When you work from home, as I do, Social Media isn’t just for watching hilarious viral videos of animals falling off bicycles, comparing notes about X Factor, and poring over photos of your friends’ kids.
It’s a lifeline to other, like-minded people with the same interests, in the same field of work, often in broadly the same region. Anyone who sits alone in their house, shuttered away in an office/cubbyhole/sitting room/garden shed in front of a computer for a large part of the day, will know what it feels like to operate in a vacuum. Noone else to bounce ideas off, commiserate, celebrate, or just ruminate with.
So, when you’re largely isolated, and you live abroad too, an online forum of people who live in the same country as you, speak the same language as you, and have an enormous collective knowledge base to which you contribute and which you benefit from, is a godsend.
I’m lucky enough to be a member of one such Facebook group. Who’d have thought that Zuckerberg’s beast, great for selling unwanted furniture and stalking ex-boyfriends (plus engaging with customers, as any SM consultant will tell you), would be a launch pad for such a dynamic collaborative meeting of minds. Entrepreneurs, marketers, writers, bloggers, and creative types who live in Spain, and are passionate about the country. The name is WABAS: Writers and Bloggers about Spain.
Last year I attended the group’s second national annual get-together, in Malaga, which was hugely enjoyable, interesting and constructive. This year the WABAS venue was Granada. Friends, wine, expertise and the Alhambra. Meeting online friends in person (do they look like their photo? Are they what I expected?). It’s a winning combination.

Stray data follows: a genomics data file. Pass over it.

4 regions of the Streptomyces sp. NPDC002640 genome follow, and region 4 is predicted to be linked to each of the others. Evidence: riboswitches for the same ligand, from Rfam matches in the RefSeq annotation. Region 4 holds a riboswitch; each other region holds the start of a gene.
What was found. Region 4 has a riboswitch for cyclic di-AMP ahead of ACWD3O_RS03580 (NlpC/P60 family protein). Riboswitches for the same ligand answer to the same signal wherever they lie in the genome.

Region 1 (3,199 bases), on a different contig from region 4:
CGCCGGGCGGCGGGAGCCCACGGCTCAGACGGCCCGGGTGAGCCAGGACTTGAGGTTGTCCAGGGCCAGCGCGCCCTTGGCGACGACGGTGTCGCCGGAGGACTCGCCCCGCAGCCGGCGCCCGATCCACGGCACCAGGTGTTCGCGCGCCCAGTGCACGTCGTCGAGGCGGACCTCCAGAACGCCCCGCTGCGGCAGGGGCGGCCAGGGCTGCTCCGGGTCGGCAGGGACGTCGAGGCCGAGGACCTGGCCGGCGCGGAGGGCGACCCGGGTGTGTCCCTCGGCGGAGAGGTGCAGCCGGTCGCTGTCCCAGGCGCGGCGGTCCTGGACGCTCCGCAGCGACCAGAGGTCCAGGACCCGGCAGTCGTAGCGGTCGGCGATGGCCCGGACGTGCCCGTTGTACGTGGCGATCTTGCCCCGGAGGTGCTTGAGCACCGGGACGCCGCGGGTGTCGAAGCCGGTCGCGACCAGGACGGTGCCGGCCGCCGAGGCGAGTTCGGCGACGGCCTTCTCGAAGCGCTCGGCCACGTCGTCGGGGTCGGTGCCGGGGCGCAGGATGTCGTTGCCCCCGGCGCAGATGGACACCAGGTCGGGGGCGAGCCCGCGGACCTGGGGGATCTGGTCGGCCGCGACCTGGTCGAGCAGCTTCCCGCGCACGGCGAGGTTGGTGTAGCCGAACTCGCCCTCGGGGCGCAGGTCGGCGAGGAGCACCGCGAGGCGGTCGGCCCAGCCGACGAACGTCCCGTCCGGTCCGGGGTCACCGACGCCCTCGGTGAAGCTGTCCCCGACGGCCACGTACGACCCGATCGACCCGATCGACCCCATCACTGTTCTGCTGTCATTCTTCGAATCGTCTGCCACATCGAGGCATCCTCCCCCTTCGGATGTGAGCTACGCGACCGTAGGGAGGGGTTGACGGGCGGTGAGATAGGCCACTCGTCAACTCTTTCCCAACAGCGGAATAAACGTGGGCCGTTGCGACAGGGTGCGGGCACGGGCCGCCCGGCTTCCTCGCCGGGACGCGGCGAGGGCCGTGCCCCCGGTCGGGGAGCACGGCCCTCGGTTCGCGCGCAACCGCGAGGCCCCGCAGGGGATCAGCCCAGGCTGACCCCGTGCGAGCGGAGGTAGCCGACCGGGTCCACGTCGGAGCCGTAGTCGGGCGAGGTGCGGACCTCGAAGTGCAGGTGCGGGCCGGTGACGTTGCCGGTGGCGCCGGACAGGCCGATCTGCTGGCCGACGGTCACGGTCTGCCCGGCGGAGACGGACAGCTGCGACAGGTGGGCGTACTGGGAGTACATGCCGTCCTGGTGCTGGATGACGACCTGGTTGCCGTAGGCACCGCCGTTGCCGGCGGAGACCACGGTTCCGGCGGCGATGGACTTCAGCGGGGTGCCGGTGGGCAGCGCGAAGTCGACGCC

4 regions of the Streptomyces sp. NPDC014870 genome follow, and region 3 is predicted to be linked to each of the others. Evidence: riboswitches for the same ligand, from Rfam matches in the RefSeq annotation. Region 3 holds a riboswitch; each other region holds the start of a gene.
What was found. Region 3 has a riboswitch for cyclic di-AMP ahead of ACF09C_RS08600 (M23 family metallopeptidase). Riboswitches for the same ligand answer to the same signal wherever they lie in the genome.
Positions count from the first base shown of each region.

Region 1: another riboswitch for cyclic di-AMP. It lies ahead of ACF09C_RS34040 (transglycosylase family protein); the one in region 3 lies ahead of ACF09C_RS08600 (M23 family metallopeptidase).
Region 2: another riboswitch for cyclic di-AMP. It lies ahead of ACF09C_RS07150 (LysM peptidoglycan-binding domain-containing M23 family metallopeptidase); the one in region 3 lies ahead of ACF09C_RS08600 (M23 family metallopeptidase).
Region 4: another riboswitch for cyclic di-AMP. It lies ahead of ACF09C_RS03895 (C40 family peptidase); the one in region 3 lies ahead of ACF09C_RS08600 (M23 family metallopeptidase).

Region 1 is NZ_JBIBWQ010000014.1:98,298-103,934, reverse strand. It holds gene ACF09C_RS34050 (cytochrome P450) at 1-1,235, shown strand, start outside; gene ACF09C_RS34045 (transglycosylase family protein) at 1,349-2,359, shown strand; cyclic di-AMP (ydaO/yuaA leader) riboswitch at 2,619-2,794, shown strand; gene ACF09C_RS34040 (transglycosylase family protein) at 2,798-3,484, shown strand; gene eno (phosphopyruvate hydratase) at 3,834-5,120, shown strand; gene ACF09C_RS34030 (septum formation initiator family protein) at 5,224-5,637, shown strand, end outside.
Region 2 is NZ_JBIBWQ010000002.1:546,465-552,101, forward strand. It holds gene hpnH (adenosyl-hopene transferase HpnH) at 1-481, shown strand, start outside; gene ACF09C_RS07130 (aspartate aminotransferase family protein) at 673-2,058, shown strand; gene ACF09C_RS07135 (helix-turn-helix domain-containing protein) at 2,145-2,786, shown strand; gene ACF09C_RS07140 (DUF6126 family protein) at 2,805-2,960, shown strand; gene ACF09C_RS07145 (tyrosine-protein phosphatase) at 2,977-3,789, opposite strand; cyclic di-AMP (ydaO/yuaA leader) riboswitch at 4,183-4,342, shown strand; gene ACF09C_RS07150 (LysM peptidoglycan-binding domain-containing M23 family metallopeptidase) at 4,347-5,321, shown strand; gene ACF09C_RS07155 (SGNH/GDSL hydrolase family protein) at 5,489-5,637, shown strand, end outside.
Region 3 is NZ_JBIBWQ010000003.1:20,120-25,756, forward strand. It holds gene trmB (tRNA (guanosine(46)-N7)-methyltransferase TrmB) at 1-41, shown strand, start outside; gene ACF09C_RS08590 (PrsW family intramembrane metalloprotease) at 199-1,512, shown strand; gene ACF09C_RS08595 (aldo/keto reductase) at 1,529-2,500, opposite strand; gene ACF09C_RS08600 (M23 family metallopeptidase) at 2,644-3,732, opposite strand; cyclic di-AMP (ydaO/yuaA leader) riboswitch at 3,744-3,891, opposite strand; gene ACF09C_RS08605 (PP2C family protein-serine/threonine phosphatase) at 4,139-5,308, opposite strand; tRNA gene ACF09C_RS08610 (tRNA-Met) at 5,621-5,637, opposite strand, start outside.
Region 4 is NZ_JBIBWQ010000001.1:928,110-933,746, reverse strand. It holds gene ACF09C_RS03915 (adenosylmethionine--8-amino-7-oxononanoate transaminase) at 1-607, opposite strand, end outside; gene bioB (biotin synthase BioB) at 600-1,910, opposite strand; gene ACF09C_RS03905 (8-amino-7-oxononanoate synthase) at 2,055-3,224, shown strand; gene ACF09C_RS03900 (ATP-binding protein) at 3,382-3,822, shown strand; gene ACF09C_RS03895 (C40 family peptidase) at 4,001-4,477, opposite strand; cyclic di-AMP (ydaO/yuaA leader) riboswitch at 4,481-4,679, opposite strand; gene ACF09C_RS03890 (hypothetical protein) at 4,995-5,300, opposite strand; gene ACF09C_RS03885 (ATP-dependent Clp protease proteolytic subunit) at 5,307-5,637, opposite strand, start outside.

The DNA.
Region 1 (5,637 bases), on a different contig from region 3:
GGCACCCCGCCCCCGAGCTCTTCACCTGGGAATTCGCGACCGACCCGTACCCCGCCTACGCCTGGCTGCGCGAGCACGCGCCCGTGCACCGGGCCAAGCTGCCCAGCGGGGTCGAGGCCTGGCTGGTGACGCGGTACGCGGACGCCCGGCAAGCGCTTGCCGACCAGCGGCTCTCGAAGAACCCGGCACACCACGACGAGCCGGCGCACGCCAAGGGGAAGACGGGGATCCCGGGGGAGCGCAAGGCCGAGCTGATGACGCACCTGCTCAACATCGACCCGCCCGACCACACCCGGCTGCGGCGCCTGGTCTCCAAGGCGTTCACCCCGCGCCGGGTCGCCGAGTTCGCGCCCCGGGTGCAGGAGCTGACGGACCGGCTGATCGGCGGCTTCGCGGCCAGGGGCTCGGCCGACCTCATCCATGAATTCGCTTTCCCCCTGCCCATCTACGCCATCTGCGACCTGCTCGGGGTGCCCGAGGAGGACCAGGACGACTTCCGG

We learned about topics relevant to media-savvy expats in business. We talked. We listened. We agreed. We disagreed. We ate. We drank. We drank some more.
And we visited the Alhambra. At night. It was only my second time in this wondrous complex of Moorish and Renaissance palaces, the first having been nine years ago when I was pregnant with my first child. As an occasional tour leader in Seville, I was delighted that we were taken around the Alhambra by an excellent guide, Maria Angustia from Cicerone Tours. As this native granadina informed us, Maria Angustia is the patron saint of Granada.
She also told us that the Alhambra, which dates from the 13th century when this part of Spain was ruled by the Moors – cultured Islamic rulers from north Africa – was self-sufficient; its own independent mini-city. With no natural water source, usually an essential factor in establishing a settlement, the hill above Granada wasn’t an obvious location to build a palace; a river fed by the Sierra Nevada had to be diverted to provide water for the sultan’s new palace. But the Nasrid ruler Muhammed I obviously had a vision in mind. Titbits like these, about how the monument was initially planned, bring history to life.